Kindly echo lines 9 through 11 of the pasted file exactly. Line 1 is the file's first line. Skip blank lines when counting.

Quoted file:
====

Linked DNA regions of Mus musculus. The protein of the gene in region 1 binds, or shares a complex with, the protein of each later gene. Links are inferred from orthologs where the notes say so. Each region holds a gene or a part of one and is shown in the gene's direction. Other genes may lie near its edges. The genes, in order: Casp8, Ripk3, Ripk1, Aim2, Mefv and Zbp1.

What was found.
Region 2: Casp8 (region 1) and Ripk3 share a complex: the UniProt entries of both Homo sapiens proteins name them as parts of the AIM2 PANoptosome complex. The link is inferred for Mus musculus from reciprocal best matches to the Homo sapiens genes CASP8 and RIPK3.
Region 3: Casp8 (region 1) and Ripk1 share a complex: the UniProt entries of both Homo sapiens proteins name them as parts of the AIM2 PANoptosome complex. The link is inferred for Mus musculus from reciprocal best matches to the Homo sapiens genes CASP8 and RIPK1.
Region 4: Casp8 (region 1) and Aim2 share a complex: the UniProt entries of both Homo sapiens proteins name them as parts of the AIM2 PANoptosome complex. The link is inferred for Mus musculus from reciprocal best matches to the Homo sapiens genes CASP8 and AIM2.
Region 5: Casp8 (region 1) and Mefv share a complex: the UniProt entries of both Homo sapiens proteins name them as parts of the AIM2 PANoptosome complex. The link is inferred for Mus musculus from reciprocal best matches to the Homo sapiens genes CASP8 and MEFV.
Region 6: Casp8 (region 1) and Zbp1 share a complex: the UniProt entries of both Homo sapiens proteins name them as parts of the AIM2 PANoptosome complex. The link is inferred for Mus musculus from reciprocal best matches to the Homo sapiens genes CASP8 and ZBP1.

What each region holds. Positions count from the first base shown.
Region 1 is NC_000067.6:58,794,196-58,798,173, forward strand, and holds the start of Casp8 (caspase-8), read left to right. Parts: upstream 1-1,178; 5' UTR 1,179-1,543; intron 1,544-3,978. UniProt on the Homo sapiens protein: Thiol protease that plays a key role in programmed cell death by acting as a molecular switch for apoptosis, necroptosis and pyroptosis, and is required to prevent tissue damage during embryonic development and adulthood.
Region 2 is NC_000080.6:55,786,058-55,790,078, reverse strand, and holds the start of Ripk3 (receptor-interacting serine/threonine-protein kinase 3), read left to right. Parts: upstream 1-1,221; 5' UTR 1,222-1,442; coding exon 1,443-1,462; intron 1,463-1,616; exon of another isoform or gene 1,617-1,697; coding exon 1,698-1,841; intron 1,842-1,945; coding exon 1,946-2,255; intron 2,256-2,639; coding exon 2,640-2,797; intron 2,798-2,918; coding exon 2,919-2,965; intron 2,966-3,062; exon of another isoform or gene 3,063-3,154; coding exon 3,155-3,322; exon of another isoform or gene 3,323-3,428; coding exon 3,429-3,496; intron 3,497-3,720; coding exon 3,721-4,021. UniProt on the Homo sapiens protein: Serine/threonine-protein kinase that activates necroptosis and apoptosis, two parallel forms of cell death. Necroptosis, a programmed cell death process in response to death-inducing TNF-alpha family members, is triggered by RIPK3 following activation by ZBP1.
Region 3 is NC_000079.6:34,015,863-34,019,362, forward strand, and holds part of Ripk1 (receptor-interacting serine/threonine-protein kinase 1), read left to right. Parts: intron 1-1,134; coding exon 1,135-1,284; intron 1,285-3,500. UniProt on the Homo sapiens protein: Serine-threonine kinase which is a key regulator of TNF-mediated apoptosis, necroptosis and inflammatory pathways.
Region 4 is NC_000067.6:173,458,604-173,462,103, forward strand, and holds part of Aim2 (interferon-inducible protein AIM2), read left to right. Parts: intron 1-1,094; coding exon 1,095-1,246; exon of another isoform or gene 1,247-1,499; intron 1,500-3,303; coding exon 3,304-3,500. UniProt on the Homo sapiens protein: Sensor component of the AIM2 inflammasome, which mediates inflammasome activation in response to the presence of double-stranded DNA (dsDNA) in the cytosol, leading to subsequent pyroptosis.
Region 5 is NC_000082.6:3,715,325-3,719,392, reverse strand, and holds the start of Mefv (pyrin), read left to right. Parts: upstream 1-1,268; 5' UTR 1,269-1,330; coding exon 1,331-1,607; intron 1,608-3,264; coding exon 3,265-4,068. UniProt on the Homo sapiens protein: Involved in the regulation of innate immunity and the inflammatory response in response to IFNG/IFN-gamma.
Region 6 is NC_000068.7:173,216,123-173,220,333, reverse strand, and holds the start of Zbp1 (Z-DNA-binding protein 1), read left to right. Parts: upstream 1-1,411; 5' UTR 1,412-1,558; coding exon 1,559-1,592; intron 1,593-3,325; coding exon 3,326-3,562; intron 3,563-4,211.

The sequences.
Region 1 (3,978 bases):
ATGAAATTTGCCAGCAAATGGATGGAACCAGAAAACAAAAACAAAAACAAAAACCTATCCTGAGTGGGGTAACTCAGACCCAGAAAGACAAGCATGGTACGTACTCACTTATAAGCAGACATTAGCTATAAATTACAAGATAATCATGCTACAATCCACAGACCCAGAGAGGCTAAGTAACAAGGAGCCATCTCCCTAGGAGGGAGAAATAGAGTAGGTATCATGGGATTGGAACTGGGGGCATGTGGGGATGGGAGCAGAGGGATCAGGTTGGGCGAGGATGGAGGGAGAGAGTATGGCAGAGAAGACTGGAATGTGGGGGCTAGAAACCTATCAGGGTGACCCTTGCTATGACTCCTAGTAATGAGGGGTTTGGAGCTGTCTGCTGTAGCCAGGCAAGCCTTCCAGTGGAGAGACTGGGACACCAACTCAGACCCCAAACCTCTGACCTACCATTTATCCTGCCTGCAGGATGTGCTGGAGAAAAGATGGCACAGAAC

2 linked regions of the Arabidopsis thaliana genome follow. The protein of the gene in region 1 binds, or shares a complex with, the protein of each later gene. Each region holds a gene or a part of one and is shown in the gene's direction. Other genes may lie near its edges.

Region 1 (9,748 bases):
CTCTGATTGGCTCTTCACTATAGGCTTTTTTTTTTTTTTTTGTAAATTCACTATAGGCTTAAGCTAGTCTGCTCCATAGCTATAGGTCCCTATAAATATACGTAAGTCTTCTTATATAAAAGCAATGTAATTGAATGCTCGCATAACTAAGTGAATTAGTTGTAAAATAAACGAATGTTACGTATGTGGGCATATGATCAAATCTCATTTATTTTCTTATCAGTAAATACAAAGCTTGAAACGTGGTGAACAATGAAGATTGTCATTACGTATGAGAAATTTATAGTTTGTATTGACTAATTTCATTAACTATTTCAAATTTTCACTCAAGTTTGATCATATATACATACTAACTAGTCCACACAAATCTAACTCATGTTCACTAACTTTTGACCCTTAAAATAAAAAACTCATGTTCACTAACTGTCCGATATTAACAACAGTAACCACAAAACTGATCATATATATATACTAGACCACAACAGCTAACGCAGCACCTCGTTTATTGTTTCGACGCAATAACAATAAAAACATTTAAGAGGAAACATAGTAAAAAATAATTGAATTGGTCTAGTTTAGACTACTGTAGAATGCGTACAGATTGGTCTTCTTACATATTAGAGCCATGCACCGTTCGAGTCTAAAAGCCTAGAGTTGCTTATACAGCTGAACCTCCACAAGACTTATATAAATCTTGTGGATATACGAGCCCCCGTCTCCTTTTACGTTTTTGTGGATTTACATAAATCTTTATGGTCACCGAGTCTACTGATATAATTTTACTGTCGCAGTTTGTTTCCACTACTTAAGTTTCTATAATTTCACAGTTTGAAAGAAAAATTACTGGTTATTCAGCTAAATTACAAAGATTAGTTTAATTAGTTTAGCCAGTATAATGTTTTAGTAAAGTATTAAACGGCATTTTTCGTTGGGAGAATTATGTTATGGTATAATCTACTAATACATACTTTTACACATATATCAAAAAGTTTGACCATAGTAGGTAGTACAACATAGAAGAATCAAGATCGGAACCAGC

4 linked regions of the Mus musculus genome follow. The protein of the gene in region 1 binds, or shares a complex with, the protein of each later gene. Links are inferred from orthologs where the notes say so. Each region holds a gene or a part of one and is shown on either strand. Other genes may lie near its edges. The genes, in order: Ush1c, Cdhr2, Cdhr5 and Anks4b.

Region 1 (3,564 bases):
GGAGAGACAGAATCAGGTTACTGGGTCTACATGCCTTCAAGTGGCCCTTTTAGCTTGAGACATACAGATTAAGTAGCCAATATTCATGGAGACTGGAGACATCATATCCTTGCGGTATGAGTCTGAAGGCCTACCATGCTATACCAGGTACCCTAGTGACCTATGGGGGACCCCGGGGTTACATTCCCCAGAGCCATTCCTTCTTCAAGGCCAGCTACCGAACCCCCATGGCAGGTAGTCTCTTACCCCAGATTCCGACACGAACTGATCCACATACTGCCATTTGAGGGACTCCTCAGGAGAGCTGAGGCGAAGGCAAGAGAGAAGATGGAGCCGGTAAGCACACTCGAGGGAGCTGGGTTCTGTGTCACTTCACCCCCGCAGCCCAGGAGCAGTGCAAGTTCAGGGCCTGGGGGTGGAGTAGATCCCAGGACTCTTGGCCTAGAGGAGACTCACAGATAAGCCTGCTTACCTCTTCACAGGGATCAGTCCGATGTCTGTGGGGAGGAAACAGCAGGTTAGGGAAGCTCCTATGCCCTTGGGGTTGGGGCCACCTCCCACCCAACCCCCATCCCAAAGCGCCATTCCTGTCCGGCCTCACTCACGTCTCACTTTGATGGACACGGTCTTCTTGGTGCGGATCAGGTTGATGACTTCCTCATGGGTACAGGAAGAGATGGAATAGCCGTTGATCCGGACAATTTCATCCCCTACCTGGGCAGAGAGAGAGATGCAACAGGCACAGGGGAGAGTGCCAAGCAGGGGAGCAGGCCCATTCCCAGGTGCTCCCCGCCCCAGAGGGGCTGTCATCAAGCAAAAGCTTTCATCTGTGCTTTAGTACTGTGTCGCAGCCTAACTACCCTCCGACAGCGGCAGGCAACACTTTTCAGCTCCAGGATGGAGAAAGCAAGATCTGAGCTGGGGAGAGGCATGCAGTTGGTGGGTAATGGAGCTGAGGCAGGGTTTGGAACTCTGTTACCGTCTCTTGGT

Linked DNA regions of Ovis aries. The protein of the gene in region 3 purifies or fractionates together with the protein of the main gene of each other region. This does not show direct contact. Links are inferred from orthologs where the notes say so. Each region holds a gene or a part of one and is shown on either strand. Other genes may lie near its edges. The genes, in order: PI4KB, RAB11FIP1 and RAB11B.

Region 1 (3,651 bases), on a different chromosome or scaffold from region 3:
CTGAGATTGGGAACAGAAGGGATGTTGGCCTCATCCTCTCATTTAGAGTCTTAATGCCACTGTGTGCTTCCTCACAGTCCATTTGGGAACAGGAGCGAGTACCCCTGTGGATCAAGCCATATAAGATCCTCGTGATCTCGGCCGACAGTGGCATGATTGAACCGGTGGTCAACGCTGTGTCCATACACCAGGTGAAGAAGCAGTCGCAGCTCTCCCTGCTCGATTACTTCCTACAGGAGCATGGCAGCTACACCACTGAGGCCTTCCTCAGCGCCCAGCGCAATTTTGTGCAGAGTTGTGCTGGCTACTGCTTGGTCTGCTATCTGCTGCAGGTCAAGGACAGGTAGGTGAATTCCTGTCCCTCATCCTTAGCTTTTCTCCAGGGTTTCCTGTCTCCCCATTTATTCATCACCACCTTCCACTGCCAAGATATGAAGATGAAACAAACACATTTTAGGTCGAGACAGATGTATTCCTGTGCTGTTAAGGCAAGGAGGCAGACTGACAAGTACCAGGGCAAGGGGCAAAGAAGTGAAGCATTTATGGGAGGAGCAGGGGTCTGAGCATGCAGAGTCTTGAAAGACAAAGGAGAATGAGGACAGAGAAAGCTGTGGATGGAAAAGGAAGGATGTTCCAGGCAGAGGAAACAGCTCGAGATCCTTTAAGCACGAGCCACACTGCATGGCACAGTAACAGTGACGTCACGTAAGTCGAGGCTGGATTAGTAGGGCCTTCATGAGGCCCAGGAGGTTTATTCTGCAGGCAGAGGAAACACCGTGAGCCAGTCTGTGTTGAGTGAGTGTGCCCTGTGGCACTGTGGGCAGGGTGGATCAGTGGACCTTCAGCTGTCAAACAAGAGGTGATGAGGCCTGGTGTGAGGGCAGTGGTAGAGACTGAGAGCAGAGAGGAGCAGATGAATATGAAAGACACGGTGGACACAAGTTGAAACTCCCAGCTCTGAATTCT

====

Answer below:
Region 1 is NC_000067.6:58,794,196-58,798,173, forward strand, and holds the start of Casp8 (caspase-8), read left to right. Parts: upstream 1-1,178; 5' UTR 1,179-1,543; intron 1,544-3,978. UniProt on the Homo sapiens protein: Thiol protease that plays a key role in programmed cell death by acting as a molecular switch for apoptosis, necroptosis and pyroptosis, and is required to prevent tissue damage during embryonic development and adulthood.
Region 2 is NC_000080.6:55,786,058-55,790,078, reverse strand, and holds the start of Ripk3 (receptor-interacting serine/threonine-protein kinase 3), read left to right. Parts: upstream 1-1,221; 5' UTR 1,222-1,442; coding exon 1,443-1,462; intron 1,463-1,616; exon of another isoform or gene 1,617-1,697; coding exon 1,698-1,841; intron 1,842-1,945; coding exon 1,946-2,255; intron 2,256-2,639; coding exon 2,640-2,797; intron 2,798-2,918; coding exon 2,919-2,965; intron 2,966-3,062; exon of another isoform or gene 3,063-3,154; coding exon 3,155-3,322; exon of another isoform or gene 3,323-3,428; coding exon 3,429-3,496; intron 3,497-3,720; coding exon 3,721-4,021. UniProt on the Homo sapiens protein: Serine/threonine-protein kinase that activates necroptosis and apoptosis, two parallel forms of cell death. Necroptosis, a programmed cell death process in response to death-inducing TNF-alpha family members, is triggered by RIPK3 following activation by ZBP1.
Region 3 is NC_000079.6:34,015,863-34,019,362, forward strand, and holds part of Ripk1 (receptor-interacting serine/threonine-protein kinase 1), read left to right. Parts: intron 1-1,134; coding exon 1,135-1,284; intron 1,285-3,500. UniProt on the Homo sapiens protein: Serine-threonine kinase which is a key regulator of TNF-mediated apoptosis, necroptosis and inflammatory pathways.